Cloud Functions lets you focus on writing code and building great solutions, without the hassle of setting up, configuring, or maintaining servers. You only pay for the time your code actually runs*, which means no excess capacity or idle time. Cloud Functions scales to fit your exact demand, from once a day to thousands of parallel requests per second.
You can run code for any type of application or backend service, all with zero administration.
Invoke your code directly via a REST API, or in response to IBM Cloud services and third party events.
Because Cloud Functions is open-source and is built around an open ecosystem of event providers, there is never a need to worry about vendor lock-in.
Namespaces contain Cloud Functions entities, such as actions and triggers, and belong to a resource group.
You can let users access your Cloud Functions entities by granting them access to the namespace.
An Cloud Functions action is a piece of code that performs one specific task. An action can be written in the language of your choice. You provide your action to Cloud Functions either as source code or a Docker image.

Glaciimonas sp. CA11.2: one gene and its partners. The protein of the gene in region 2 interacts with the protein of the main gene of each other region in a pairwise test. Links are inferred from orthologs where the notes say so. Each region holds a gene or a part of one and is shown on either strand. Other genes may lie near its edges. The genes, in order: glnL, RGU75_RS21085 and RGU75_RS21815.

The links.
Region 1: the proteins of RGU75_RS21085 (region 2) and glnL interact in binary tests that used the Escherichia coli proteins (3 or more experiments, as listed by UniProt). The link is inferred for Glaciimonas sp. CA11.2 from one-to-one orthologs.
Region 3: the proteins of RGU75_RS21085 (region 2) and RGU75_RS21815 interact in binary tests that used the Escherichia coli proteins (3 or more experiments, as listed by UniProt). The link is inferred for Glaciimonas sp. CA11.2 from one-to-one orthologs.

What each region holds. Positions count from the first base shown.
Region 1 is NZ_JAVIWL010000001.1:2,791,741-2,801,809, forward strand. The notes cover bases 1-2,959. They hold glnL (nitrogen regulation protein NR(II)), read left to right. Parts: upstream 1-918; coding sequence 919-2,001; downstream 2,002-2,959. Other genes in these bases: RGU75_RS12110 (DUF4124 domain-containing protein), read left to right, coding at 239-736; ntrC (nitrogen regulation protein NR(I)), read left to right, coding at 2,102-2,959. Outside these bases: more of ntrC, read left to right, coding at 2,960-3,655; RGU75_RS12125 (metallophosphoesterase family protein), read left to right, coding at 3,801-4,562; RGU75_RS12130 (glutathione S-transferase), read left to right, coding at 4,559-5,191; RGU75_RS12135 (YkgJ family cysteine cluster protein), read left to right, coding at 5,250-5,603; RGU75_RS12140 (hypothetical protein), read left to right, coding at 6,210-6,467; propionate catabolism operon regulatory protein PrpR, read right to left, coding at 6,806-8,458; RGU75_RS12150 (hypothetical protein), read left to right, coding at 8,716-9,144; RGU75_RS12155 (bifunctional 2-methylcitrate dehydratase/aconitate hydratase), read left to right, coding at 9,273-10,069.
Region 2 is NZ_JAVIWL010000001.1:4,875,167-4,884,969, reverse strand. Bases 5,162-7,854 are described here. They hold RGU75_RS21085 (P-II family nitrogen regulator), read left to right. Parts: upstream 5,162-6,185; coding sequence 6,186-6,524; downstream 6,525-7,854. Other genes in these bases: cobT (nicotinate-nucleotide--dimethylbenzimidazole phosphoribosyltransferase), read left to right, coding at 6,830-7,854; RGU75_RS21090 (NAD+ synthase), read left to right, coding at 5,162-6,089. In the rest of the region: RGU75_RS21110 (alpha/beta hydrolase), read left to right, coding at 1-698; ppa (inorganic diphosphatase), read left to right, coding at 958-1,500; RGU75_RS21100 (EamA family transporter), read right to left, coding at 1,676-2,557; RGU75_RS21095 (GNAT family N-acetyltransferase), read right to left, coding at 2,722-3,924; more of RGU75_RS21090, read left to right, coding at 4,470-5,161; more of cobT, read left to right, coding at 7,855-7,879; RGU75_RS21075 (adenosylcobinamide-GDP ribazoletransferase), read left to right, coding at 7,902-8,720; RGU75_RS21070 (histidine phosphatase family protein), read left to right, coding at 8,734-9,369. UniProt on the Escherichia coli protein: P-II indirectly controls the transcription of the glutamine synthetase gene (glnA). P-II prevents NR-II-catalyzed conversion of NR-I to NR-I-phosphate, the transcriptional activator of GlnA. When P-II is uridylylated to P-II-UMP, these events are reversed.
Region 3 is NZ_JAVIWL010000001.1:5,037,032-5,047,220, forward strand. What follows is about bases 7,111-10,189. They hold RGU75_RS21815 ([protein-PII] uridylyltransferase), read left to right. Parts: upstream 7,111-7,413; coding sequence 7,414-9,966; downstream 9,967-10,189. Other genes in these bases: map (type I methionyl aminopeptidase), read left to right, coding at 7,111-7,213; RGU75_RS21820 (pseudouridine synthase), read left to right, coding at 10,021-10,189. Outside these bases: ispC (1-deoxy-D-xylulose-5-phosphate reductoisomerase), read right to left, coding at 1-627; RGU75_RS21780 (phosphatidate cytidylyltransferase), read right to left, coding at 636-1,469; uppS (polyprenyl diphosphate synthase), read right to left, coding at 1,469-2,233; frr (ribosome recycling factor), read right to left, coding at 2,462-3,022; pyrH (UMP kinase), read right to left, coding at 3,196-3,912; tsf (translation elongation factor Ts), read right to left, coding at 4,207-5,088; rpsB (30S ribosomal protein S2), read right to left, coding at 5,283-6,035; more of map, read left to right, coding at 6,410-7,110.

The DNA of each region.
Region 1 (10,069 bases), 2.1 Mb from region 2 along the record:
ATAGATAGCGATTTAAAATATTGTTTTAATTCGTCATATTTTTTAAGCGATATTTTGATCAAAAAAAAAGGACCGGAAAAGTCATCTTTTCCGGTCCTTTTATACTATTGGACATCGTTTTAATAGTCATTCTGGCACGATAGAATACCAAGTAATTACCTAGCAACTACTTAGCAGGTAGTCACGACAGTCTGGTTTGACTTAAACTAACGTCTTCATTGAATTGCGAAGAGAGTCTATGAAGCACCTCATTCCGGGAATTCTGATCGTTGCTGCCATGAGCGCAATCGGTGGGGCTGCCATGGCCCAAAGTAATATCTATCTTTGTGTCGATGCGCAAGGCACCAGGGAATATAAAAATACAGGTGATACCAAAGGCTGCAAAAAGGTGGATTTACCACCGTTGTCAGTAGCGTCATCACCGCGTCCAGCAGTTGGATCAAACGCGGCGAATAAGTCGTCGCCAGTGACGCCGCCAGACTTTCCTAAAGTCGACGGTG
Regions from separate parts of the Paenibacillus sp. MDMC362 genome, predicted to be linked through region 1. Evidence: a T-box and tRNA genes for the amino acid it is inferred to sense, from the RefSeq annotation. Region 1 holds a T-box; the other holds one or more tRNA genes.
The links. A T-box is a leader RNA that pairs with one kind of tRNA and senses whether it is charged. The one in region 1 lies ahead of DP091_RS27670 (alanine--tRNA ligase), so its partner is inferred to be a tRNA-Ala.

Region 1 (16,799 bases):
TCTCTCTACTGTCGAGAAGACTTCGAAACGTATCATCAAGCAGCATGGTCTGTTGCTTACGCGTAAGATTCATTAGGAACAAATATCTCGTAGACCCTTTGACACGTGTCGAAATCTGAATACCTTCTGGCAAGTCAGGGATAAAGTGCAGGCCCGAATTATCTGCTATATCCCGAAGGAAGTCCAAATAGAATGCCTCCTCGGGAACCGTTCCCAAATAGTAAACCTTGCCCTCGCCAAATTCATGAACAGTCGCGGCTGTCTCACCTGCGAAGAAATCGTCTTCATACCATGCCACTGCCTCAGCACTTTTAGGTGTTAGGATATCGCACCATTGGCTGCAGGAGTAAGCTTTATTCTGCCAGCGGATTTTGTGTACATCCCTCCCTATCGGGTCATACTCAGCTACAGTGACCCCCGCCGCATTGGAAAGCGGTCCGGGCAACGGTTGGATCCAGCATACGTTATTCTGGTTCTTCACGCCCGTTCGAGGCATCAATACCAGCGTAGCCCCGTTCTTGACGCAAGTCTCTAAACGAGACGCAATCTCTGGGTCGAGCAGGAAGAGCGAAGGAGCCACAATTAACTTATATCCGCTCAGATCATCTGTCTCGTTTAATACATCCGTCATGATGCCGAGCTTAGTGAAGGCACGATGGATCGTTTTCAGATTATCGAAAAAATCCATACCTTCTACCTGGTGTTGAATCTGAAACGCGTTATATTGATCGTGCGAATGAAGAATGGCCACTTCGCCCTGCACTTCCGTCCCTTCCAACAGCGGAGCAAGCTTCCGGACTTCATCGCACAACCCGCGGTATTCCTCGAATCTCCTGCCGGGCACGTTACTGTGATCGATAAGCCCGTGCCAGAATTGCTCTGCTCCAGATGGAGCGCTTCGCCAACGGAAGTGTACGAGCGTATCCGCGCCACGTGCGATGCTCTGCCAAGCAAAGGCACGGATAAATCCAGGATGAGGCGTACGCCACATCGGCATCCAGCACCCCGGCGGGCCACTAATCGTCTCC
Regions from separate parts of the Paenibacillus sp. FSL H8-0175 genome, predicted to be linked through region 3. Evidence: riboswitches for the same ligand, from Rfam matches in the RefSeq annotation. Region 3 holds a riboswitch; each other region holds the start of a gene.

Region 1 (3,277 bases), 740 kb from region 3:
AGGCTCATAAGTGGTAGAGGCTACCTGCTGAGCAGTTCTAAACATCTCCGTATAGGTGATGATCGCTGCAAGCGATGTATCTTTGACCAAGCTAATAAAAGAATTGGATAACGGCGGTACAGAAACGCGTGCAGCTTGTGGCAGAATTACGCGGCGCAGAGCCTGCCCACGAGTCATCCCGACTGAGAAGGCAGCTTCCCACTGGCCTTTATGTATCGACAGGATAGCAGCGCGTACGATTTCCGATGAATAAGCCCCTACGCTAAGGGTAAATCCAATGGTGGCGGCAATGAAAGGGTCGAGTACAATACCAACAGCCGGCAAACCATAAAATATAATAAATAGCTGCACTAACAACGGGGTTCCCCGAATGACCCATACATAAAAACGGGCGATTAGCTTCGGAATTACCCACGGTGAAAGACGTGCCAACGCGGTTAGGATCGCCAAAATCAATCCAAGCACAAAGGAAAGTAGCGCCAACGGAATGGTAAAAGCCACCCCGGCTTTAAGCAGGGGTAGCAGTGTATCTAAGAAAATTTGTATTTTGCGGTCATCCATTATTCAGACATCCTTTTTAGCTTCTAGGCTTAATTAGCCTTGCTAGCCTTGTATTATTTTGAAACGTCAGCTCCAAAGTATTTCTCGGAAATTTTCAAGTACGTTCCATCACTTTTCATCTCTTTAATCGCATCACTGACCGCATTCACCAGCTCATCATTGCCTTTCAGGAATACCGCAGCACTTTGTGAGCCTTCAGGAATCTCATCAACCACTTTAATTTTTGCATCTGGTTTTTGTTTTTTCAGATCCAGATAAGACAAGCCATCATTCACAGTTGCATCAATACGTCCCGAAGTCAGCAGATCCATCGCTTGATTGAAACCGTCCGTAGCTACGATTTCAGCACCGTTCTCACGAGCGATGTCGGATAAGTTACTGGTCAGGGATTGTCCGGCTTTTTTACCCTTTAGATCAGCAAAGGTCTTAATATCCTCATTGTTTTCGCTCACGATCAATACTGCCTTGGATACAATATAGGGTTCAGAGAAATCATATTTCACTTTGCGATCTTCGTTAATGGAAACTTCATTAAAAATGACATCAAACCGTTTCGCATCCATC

An action performs work when invoked from your code via REST API. Actions can also automatically respond to events from IBM Cloud services and third party services using a trigger.
Create actions in a variety of languages, including Node.js 8, Node.js 10, Python, and Swift 4. You can also use any other language you prefer by putting your code into a Docker container. Develop your code in the IBM Cloud web-based interface, or with your favorite development IDE and use the Cloud Functions CLI to upload it.
A sequence is a chain of actions, invoked in order, where the output of one becomes the input to the next. This allows you to combine existing actions together for quick and easy re-use. A sequence can then be invoked just like an action, through a REST API or automated in a rule.
Triggers & Rules
A trigger is a declaration that you want to react to a certain type of event, whether from a user or by an event source. Triggers fire when they receive an event. Events are always occurring, and it's your choice on how to respond to them.
A rule associates a trigger with an action. Every time the trigger fires, the rule invokes the associated action.